Sen. Perdue Files ‘SOS Act’ To Ban State Employees from Using Private Email for Public Duties

Democratic presidential candidate Hillary Rodham Clinton addresses the 95th Representative Assembly of the National Education Association July 5, 2016 in Washington, DC.
Alex Wong/Getty Images
Capitol Hill

The chairman of the Senate Foreign Relations State Department and USAID Management Subcommittee is proposing legislation to explicitly forbid State Department employees from using personal email accounts for their official work for the department.

“There are serious and systemic security management problems at the State Department that span the tenure of several Secretaries,” said Sen. David Perdue (R.-Ga.), who filed the Securing our Secrets Act of 2016 to make it clear to State Department employees they can never use private email accounts and servers to handle sensitive and classified information.

“Most recently during Hillary Clinton’s tenure, these security weaknesses were amplified by the use of private email servers and non-governmental email accounts,” he said. Clinton is poised to become the Democratic nominee for president.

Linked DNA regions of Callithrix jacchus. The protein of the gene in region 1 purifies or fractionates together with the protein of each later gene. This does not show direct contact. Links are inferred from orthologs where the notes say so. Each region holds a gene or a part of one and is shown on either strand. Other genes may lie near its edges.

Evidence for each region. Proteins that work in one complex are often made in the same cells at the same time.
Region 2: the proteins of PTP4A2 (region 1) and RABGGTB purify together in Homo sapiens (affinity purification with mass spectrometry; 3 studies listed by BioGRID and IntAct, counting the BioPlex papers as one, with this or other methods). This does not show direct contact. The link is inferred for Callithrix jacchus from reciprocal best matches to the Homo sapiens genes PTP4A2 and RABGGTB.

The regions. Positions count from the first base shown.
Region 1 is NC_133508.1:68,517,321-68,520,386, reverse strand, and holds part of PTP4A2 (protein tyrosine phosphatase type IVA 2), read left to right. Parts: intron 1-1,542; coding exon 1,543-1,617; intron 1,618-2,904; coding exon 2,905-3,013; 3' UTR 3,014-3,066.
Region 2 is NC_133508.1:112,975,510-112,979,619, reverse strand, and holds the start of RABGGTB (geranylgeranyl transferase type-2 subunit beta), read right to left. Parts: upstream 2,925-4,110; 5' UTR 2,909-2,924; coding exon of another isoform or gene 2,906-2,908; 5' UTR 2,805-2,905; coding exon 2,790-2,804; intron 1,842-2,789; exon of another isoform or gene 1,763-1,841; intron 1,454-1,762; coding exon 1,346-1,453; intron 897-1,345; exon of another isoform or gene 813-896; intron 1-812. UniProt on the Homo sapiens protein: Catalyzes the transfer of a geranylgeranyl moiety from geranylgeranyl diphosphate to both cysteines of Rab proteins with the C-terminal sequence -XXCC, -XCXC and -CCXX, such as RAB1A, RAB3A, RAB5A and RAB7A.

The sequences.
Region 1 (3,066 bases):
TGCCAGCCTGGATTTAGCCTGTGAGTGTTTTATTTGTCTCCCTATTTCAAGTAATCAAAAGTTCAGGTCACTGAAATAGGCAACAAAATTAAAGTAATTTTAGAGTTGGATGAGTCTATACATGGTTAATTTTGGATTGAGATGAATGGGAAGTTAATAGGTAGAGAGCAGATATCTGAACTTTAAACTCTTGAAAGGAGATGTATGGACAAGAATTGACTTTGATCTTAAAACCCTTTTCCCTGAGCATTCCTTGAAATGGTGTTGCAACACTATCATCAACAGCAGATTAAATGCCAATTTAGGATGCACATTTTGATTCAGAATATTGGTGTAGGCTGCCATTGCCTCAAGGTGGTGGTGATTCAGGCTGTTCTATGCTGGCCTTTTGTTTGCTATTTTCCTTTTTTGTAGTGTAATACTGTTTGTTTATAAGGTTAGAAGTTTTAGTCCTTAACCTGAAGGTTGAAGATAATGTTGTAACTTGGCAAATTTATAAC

FBI Director James B. Comey Jr., said in his July 5 announcement that he recommended to Department of Justice prosecutors that they do not charge Clinton, yet the director said her private emails were a serious vulnerability. “We do assess that hostile actors gained access to the private commercial e-mail accounts of people with whom Secretary Clinton was in regular contact from her personal account.”

Comey added:

We also assess that Secretary Clinton’s use of a personal e-mail domain was both known by a large number of people and readily apparent. She also used her personal e-mail extensively while outside the United States, including sending and receiving work-related e-mails in the territory of sophisticated adversaries. Given that combination of factors, we assess it is possible that hostile actors gained access to Secretary Clinton’s personal e-mail account.

The FBI director also said that in general he found the State Department’s handling of classified information uneven and often lax.

The SOS Act would put the Office of the State Department Inspector General in-charge of ensuring that the department’s emails are secure and that the law is followed.

The act also requires the department’s to conduct regular audits of emails to detect spillage of classified information through electronic correspondence, upgrade information security training for State employees and produce an annual report to Congress all security violations and the department’s response to security violations.